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Dangerous Hurricane continues to lash Grand Bahama Island as seen in this GOES-East image from @NOAASatellites on Monday afternoon, September 2, 2019. For the latest forecast go to www.hurricanes.gov

NOAA’s Hurricane Hunters have been flying ‘round the clock into Hurricane Dorian. This is a radar image as NOAA42, a.k.a. Kermit, was in the eye of the storm. Get the latest forecast at www.hurricanes.gov

update as of 2 pm EDT: Hurricane Hunter aircraft finds is now a major hurricane - poses a significant threat to and the northwest , according to the @NOAA @NWS National Hurricane Center (on Twitter at @NHC_Atlantic and on web at hurricanes.gov/). ***If you're in the region of this dangerous storm, PREPARE NOW. *** ---> For a one-stop page of web, imagery and social media resources, please visit noaa.gov/Dorian. Animation from @NOAASatellites: As Hurricane Dorian churned across the warm waters of the western Atlantic on Aug. 30, 2019, NOAA's GOES-East satellite watched the storm's eye develop between 9:50 and 11:05 a.m. EDT. -------------------

NOAA's GOES-East captured this image of Hurricane Dorian as it churns north of Puerto Rico on August 29, 2019. Get the latest forecast at www.hurricanes.gov

After 4 hurricanes in 6 weeks, this state knows what it means to prepare. 2004 was a very active hurricane season, a fact the state of Florida knows all too well. Check out this story about Hurricanes Charley, Frances, Ivan, and Jeanne and the lessons learned about tropical cyclones. https://go.usa.gov/xVjum

This summer, NOAA researchers are studying an unusual feature of Lake Huron: giant sinkholes. Scientists already estimate how much water comes into and out of the Great Lakes by measuring precipitation, runoff, evaporation and other processes; these “deposits” and “withdrawals” all play into NOAA’s forecasts of Great Lakes water levels. Photo courtesy of David J. Ruck/Great Lakes Outreach Media. > Find out more in our story from @NOAAResearch at https://go.usa.gov/xVTCx

Just in: NOAA forecasters have *increased* the chance of a busy Atlantic hurricane season. --> See our news release and download graphics at http://bit.ly/HurrSeasonUpdate2019 Today, we released our scheduled update to the 2019 Atlantic Outlook issued in May. NOAA forecasters have *raised* their Atlantic hurricane season prediction to 10-17 named storms of which 5-9 could become hurricanes, including 2-4 major hurricanes. HOWEVER: It only takes one storm to cause loss of life and property. PREPARE NOW. The peak months of hurricane season are usually from August through October. The season officially ends November 30. Several factors influence the updated outlook, including the end of El Nino (announced today), which typically suppresses hurricane activity. Other conditions that can stimulate more activity include a stronger West African monsoon, weaker wind shear across the central and eastern tropical Atlantic Ocean, and wind patterns coming off Africa that can spin up storms far more easily. STAY INFORMED: For late-breaking hurricane watches and warnings this season, -- bookmark http://www.hurricanes.gov/ and http://www.weather.gov -- follow the NOAA 's National Hurricane Center on Twitter at @NHC_Atlantic and NOAA's National Weather Service at @NWS. -- Visit Ready.gov for tips on how to prepare for hurricane season now.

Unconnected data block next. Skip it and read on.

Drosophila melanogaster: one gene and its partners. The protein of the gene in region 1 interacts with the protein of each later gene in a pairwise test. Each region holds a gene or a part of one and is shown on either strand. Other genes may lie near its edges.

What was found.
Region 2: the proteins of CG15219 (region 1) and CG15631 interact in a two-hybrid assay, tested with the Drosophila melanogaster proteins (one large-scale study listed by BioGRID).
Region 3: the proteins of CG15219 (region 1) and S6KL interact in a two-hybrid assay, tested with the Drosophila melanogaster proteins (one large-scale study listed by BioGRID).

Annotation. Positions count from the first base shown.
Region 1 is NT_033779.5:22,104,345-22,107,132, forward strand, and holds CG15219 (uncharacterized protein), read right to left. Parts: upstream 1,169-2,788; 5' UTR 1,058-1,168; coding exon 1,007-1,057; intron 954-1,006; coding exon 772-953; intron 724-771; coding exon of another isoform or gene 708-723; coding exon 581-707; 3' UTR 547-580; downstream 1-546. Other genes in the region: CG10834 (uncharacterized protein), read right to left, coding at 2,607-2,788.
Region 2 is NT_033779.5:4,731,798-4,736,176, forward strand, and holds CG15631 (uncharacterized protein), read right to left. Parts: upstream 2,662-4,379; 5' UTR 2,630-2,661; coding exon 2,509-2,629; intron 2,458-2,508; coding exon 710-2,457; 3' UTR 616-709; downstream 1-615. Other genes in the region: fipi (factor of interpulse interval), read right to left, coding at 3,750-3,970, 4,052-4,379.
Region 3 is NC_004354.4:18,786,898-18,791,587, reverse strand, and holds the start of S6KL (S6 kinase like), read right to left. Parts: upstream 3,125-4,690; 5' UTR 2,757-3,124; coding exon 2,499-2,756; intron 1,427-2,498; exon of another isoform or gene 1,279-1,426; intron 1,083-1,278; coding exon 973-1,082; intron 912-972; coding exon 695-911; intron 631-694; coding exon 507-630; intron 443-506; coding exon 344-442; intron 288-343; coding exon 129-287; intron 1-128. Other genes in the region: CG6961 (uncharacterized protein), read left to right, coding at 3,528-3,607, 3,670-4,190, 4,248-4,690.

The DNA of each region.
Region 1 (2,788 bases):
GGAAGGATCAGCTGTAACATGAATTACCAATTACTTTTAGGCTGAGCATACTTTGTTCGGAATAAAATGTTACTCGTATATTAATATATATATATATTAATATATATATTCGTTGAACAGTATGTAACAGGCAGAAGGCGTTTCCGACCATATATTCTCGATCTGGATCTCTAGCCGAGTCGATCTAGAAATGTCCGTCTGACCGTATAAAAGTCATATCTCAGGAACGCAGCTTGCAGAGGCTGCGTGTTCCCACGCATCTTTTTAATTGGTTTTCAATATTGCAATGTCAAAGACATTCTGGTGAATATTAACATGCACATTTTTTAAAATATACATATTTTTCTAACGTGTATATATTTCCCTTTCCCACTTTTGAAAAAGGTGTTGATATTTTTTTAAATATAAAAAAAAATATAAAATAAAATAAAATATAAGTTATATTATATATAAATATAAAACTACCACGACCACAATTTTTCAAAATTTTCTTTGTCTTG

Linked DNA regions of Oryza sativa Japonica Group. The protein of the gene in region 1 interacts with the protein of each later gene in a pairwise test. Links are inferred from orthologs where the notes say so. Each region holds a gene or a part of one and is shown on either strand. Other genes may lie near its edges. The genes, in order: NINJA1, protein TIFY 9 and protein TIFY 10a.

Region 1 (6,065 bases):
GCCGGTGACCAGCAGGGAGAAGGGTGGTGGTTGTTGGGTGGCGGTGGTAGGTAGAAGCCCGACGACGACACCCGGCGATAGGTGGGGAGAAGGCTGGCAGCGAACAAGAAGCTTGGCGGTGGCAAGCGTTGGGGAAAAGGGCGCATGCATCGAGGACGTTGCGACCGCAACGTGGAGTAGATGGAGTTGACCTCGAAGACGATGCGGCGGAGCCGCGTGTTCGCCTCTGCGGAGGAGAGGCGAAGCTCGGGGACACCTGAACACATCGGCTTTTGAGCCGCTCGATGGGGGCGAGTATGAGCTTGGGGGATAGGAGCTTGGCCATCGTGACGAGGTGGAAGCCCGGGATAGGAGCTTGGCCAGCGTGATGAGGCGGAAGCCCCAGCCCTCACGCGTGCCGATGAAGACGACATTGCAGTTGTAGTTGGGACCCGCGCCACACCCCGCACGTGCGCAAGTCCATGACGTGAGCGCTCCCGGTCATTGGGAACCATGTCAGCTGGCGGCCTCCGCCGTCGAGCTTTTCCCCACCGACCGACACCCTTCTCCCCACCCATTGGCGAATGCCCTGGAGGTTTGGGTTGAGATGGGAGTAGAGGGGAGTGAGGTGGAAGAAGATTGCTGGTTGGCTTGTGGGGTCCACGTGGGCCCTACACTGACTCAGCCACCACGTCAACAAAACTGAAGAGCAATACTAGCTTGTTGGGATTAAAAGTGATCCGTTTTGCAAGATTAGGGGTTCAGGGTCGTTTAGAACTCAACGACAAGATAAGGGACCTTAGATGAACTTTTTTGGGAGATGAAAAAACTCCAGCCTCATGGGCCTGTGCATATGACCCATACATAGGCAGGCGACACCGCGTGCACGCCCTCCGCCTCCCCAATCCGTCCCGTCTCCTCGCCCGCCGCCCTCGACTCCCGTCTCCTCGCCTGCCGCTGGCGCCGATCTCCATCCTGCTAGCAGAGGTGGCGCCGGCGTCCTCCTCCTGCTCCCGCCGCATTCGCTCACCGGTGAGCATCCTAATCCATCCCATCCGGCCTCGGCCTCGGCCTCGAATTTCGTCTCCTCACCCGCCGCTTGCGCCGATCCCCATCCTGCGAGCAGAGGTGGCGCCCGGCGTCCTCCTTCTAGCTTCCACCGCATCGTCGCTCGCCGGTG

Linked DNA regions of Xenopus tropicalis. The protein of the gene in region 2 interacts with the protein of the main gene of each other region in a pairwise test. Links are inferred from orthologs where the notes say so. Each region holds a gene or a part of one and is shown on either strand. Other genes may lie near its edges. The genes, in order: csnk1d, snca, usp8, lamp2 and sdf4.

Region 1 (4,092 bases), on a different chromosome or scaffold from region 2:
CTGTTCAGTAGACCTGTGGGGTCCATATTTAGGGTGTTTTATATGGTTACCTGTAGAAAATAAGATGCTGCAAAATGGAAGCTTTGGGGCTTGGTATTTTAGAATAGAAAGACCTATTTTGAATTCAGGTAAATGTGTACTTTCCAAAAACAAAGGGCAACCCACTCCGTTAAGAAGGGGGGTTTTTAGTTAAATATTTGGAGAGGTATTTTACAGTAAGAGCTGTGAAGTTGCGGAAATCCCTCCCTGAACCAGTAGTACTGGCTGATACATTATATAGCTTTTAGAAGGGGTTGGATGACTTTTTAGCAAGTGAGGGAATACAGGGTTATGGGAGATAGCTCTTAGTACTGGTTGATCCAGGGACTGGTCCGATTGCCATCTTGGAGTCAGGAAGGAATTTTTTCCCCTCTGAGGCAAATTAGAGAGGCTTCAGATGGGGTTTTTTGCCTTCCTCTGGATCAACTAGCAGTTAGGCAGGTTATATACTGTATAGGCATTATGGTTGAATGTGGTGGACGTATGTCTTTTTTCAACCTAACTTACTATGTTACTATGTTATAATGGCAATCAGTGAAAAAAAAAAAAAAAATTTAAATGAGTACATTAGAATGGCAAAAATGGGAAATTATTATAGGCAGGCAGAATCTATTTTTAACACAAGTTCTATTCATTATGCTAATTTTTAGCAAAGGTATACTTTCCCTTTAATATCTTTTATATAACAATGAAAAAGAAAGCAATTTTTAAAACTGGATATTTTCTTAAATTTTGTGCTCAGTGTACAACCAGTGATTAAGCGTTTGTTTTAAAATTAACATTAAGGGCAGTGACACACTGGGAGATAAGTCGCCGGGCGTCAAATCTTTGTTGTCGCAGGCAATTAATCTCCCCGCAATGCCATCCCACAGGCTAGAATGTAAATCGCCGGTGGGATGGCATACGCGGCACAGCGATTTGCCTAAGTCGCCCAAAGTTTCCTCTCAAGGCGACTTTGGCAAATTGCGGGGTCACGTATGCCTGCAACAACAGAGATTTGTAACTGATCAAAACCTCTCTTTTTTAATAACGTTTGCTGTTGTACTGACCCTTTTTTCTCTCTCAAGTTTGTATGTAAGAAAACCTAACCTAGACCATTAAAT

TODAY, 7/31, from 3-4 pm EDT: Join us for a sharky on the @NOAAFisheries Twitter feed with Dr. Tobey Curtis, a scientist. He'll discuss advances in how we tag sharks in order study their behavior and answer your questions. --> Tag your Qs to Dr. Curtis on Twitter with . Details at https://bit.ly/2K5EqIO. [NOAA PHOTO: NOAA Fisheries scientist Dr. Tobey Curtis holds a tagged bull shark pup. Tobey helped tag this shark, so he and other scientists can monitor its movements. Research like this helps us learn more about sharks, so we can best monitor and manage healthy shark populations.] "See" you then!

It's that time again... Follow @NOAAFisheries and sink your teeth into this week! --> More at https://go.usa.gov/xy6Eq [NOAA Fisheries photo of the teeth of a blue shark.]

This week: Four ocean gliders are setting off to sea from Puerto Rico to bring back data scientists hope will improve the accuracy of hurricane forecast models. The robotic, unmanned gliders [like the one shown above] are equipped with sensors to measure salt content and temperature as they move through the ocean at different depths. The gliders, which can operate in hurricane conditions, collect data during dives down to a half mile below the sea surface and transmit the data to satellites when they surface. --> Find more in our story from @NOAAResearch at https://go.usa.gov/xymgh.

Are you tracking in the Gulf of Mexico? Stay informed and stay safe. Get the latest forecast from hurricanes.gov and your local forecast at weather.gov

Our weekend national weather forecast is out: Typical summer heat and humidity likely for much of U.S.; Beware of excessive heat in parts of the Southeast, Mid-Atlantic and even Alaska. --> See what's likely for your location: https://go.usa.gov/xyTY6 (Pro tip: Keep hydrated and keep cool wherever you go.) via 's @NWS to all! [Photo: Fourth of July fireworks show seen behind San Francisco’s Coit Tower. Credit: George Perkins/istock.]

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